Corruption was one of the main items on the agenda of the G20's annual meeting, which took place in Hangzhou, China earlier this month. At the meeting of the 20 major global economies, an Anti-Corruption Action Plan for 2017/18 was agreed. New action plans have been introduced every two years since the establishment of the G20's Anti-Corruption Working Group in 2010.
The leaders committed to public sector contract transparency, to make it easier for countries to recover stolen assets, to increase inter-governmental cooperation on financial crime investigations, and to make it easier to identify the ultimate beneficial ownership of companies and assets.Get tips for managing beneficial ownership risk in our free webinar next week.
Perhaps the most significant commitment in the latest Action Plan is a pledge to increase transparency in how public bodies agree contracts and spend budgets. The G20 said that corruption leaves governments in the G20 with significant financial losses, noting that "governments spend around $9.5 trillion on public procurement yet corruption erodes between 20-25% of procurement budgets". The G20 leaders pledged their support for legislative and institutional protection for whistleblowers. They suggested transparency could be increased in the public sector by strengthening anti-corruption authorities, using public-private partnerships, preventing conflicts of interest affecting public officials, and using open data.
This commitment to open data follows the agreement by attendees of the London Anti-Corruption Summit in May that public contracting should be "open by default", so that citizens and businesses can access a publicly-available record of how government money is spent.
If G20 governments do implement these recommendations, it should it make it more difficult for corrupt public sector employees to accept bribes from companies undetected. So companies who benefit from government contracts should strengthen their compliance procedures to ensure the way they bid for and fulfil contracts is above board.
The G20 leaders also strengthened their commitment to work together to prevent, investigate and take enforcement action against corruption. In the Action Plan, they agreed to 'take steps to improve cooperation between law enforcement and other relevant authorities within and between our countries'. The G20 countries committed to sharing best practice in the enforcement of financial crime, including the use of new technologies, to learn from each other, and to provide technical assistance to one another.
This statement is merely the latest evidence that governments and enforcement agencies are working increasingly closely together to investigate financial crime. At the London Anti-Corruption Summit in May, the UK announced the creation of a new International Anti-Corruption Coordination Centre which will work on cross-border investigations with enforcement agencies in the US, Canada, Australia, New Zealand and Switzerland. At present, regulators in the US, UK and Australia are among those collaborating to investigate companies and individuals implicated in allegations of bribery by Unaoil to secure billions of dollars of government contracts in the Middle East and Africa.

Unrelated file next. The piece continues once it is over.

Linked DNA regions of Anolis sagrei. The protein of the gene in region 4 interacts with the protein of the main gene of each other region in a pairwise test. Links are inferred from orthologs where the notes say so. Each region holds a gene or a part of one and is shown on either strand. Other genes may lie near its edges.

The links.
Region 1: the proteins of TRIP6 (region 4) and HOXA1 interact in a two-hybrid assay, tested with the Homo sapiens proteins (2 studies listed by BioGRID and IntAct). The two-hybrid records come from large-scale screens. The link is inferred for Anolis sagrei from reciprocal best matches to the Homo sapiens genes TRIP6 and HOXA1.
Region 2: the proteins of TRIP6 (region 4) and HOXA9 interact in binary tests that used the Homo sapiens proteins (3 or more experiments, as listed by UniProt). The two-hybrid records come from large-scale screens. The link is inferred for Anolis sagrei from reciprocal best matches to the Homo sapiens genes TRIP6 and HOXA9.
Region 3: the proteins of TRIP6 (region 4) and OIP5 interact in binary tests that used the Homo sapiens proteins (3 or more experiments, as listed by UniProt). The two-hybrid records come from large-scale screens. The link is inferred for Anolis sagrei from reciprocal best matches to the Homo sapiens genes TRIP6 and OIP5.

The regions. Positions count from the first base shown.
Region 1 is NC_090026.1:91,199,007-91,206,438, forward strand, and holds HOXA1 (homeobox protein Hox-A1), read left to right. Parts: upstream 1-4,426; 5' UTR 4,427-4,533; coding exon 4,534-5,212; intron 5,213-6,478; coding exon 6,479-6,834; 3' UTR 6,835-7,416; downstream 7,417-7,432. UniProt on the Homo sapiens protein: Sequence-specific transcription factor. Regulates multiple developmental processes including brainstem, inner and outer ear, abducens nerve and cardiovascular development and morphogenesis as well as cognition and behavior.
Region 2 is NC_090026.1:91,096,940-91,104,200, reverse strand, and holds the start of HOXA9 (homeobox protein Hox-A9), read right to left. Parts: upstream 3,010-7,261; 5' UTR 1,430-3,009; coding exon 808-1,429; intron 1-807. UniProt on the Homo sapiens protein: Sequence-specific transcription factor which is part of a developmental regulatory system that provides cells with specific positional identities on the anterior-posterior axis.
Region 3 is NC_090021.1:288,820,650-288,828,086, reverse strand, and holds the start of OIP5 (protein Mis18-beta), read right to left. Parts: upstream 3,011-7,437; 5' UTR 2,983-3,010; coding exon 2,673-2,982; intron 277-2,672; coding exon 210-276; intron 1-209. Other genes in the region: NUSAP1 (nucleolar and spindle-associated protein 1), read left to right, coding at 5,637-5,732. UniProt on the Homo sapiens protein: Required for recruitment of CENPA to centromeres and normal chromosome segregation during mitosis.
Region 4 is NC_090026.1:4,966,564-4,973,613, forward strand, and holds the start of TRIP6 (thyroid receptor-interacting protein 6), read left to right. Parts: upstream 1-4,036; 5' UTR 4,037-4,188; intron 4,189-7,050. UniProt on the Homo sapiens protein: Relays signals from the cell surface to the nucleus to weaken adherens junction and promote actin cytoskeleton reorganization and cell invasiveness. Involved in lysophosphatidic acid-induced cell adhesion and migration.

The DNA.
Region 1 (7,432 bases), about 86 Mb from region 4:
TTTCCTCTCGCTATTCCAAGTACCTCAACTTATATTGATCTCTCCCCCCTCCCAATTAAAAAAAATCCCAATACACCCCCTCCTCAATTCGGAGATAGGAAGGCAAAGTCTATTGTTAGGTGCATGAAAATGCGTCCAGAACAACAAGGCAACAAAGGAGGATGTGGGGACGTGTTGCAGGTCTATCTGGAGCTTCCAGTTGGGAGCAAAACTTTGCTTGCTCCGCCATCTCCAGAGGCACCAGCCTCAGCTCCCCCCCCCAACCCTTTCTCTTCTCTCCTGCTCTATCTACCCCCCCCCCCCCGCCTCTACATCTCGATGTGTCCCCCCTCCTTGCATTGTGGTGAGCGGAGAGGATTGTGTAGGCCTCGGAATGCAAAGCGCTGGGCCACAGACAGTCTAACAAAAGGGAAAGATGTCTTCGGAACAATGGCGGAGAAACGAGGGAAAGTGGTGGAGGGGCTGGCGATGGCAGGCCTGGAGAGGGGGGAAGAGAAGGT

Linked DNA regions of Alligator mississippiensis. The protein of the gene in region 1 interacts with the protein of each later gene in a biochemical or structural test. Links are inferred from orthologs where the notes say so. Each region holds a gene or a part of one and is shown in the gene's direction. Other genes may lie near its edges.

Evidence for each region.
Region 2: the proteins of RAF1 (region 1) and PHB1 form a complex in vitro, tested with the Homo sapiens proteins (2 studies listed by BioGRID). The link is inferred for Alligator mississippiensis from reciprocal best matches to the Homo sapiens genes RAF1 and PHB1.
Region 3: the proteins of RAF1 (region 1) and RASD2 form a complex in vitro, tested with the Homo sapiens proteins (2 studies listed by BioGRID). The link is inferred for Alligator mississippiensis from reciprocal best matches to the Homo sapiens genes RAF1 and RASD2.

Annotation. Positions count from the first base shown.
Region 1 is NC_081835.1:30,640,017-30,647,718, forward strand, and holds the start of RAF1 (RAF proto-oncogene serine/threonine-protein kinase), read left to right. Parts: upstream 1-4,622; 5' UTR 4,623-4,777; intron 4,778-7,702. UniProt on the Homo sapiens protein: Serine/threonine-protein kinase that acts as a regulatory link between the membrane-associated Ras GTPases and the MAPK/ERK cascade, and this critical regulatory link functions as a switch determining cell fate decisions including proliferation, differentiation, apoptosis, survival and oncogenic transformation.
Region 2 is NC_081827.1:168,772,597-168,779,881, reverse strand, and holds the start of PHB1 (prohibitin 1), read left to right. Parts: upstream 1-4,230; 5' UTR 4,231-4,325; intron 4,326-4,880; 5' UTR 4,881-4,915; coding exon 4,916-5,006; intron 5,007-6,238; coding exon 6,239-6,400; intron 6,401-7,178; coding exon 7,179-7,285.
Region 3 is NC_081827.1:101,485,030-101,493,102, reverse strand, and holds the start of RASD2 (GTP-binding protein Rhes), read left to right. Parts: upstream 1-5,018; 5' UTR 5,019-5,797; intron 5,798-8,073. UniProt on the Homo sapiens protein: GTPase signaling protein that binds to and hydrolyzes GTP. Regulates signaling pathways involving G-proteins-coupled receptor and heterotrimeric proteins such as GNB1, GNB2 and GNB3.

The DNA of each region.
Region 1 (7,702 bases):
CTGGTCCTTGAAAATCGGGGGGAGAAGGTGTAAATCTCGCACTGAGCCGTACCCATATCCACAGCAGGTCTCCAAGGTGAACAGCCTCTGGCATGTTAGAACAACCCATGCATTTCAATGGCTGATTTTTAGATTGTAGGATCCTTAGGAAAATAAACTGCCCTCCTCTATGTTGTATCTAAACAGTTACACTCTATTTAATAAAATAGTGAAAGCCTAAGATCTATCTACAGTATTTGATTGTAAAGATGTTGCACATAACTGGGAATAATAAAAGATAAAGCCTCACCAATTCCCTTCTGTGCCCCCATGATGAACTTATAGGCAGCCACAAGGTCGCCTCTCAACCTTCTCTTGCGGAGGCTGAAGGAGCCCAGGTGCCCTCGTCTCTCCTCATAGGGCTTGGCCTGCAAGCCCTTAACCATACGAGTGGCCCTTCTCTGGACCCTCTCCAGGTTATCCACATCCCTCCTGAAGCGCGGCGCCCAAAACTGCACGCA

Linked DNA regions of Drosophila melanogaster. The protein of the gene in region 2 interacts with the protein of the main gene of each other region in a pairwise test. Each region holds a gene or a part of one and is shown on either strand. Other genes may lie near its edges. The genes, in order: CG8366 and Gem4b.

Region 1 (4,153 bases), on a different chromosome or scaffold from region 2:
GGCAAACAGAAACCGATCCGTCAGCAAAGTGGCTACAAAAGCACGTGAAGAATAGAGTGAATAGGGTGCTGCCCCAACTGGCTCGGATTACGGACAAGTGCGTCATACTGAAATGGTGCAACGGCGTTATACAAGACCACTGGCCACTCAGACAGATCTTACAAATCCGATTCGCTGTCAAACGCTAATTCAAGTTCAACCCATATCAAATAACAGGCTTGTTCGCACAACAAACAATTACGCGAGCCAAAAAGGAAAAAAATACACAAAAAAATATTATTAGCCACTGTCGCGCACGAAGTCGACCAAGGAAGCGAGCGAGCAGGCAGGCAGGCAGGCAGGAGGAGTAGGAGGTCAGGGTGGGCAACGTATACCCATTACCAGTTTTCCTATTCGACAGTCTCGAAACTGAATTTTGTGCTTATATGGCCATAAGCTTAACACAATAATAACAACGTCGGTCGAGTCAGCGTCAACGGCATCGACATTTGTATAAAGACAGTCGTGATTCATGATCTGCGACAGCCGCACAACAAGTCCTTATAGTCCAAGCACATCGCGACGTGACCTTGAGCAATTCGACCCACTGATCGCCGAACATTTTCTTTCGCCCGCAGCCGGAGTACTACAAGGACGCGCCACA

In the past, some companies might have felt that if they paid bribes or hid assets in a foreign country, they could escape the attention of the regulator in their own country. But this statement of intent from the leaders of 20 of the world's largest countries should reinforce the message that financial crimes committed overseas are more likely to be exposed than ever before.
At the meeting, the leaders endorsed the G20's High Level Principles on Cooperation on Persons Sought for Corruption and Asset Recovery. These say that countries should increase their cooperation to recover assets and extradite persons sought for corruption, and make it harder for corrupt officials and those who corrupt them to be given "safe haven".
This is a particular priority of the Chinese government, which has also set up something called the 'Research Centre on International Cooperation Regarding Persons Sought for Corruption and Asset Recovery in G20 Member States'. It is significant that all G20 leaders have committed to helping to prosecute those who commit financial crime overseas but find a legal loophole to escape prosecution in that jurisdiction.
The G20's latest Action Plan also committed to making public information about the ultimate beneficial ownership of companies. The leaders said they would "fully implement" the Financial Action Task Force's Recommendations on Transparency and Beneficial Ownership of Legal Persons and the G20's own High Level Principles on Beneficial Ownership Transparency. Both of these have previously been agreed by the G20 leaders but not implemented by every member country.
Transparency International points out that although G20 members France, the UK, South Africa, Indonesia and Australia are considering or have committed to establishing public registers of beneficial ownership, the rest of the G20 have not.
It is true that while the G20 leaders may agree to policies or recommendations, it is not guaranteed that all member countries will implement them. But the fact that the leaders of 20 of the world's leading economies have placed corruption high on their agenda should send a message to companies that their international business dealings should be conducted cleanly and honestly. Corruption is more likely than ever before to be noticed by national and international enforcement agencies, so companies risk heavy fines and equally heavy hits to their reputation. The G20 will release an implementation plan next month, which will include more detail on how these pledges should be implemented. The clock is ticking for companies to strengthen their due diligence processes.
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